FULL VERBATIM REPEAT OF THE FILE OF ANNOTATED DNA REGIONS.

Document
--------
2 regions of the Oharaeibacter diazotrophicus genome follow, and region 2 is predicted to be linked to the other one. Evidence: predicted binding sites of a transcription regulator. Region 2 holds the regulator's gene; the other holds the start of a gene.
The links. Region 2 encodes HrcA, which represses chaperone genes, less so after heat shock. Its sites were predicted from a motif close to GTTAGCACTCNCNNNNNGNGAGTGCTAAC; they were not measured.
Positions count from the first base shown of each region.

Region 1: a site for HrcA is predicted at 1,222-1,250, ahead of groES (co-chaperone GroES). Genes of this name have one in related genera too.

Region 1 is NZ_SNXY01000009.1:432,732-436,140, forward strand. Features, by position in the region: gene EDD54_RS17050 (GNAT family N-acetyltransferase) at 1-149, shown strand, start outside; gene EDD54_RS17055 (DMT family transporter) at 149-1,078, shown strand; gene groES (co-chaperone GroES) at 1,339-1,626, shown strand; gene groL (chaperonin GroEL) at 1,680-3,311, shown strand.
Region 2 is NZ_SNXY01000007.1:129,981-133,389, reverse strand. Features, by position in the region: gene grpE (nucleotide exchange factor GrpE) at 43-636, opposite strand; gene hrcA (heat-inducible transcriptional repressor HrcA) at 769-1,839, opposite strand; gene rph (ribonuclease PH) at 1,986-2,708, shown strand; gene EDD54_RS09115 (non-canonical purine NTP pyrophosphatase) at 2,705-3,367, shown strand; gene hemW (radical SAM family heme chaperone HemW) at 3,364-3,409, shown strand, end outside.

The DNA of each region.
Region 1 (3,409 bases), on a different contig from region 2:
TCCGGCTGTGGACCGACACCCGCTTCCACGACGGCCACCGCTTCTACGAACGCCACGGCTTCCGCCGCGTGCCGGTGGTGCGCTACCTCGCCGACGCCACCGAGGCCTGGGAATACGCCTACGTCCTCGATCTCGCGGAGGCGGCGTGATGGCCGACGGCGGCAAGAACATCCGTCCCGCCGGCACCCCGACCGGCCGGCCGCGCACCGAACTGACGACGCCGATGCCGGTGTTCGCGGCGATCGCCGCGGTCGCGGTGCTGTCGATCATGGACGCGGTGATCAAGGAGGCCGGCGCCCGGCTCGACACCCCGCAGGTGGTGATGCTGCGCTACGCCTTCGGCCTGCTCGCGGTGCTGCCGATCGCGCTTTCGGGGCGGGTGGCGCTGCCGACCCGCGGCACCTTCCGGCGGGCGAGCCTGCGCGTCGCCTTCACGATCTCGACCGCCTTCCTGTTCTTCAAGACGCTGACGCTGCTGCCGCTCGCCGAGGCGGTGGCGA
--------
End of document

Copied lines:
2 regions of the Oharaeibacter diazotrophicus genome follow, and region 2 is predicted to be linked to the other one. Evidence: predicted binding sites of a transcription regulator. Region 2 holds the regulator's gene; the other holds the start of a gene.
The links. Region 2 encodes HrcA, which represses chaperone genes, less so after heat shock. Its sites were predicted from a motif close to GTTAGCACTCNCNNNNNGNGAGTGCTAAC; they were not measured.
Positions count from the first base shown of each region.

Region 1: a site for HrcA is predicted at 1,222-1,250, ahead of groES (co-chaperone GroES). Genes of this name have one in related genera too.

Region 1 is NZ_SNXY01000009.1:432,732-436,140, forward strand. Features, by position in the region: gene EDD54_RS17050 (GNAT family N-acetyltransferase) at 1-149, shown strand, start outside; gene EDD54_RS17055 (DMT family transporter) at 149-1,078, shown strand; gene groES (co-chaperone GroES) at 1,339-1,626, shown strand; gene groL (chaperonin GroEL) at 1,680-3,311, shown strand.
Region 2 is NZ_SNXY01000007.1:129,981-133,389, reverse strand. Features, by position in the region: gene grpE (nucleotide exchange factor GrpE) at 43-636, opposite strand; gene hrcA (heat-inducible transcriptional repressor HrcA) at 769-1,839, opposite strand; gene rph (ribonuclease PH) at 1,986-2,708, shown strand; gene EDD54_RS09115 (non-canonical purine NTP pyrophosphatase) at 2,705-3,367, shown strand; gene hemW (radical SAM family heme chaperone HemW) at 3,364-3,409, shown strand, end outside.

The DNA of each region.
Region 1 (3,409 bases), on a different contig from region 2:
TCCGGCTGTGGACCGACACCCGCTTCCACGACGGCCACCGCTTCTACGAACGCCACGGCTTCCGCCGCGTGCCGGTGGTGCGCTACCTCGCCGACGCCACCGAGGCCTGGGAATACGCCTACGTCCTCGATCTCGCGGAGGCGGCGTGATGGCCGACGGCGGCAAGAACATCCGTCCCGCCGGCACCCCGACCGGCCGGCCGCGCACCGAACTGACGACGCCGATGCCGGTGTTCGCGGCGATCGCCGCGGTCGCGGTGCTGTCGATCATGGACGCGGTGATCAAGGAGGCCGGCGCCCGGCTCGACACCCCGCAGGTGGTGATGCTGCGCTACGCCTTCGGCCTGCTCGCGGTGCTGCCGATCGCGCTTTCGGGGCGGGTGGCGCTGCCGACCCGCGGCACCTTCCGGCGGGCGAGCCTGCGCGTCGCCTTCACGATCTCGACCGCCTTCCTGTTCTTCAAGACGCTGACGCTGCTGCCGCTCGCCGAGGCGGTGGCGA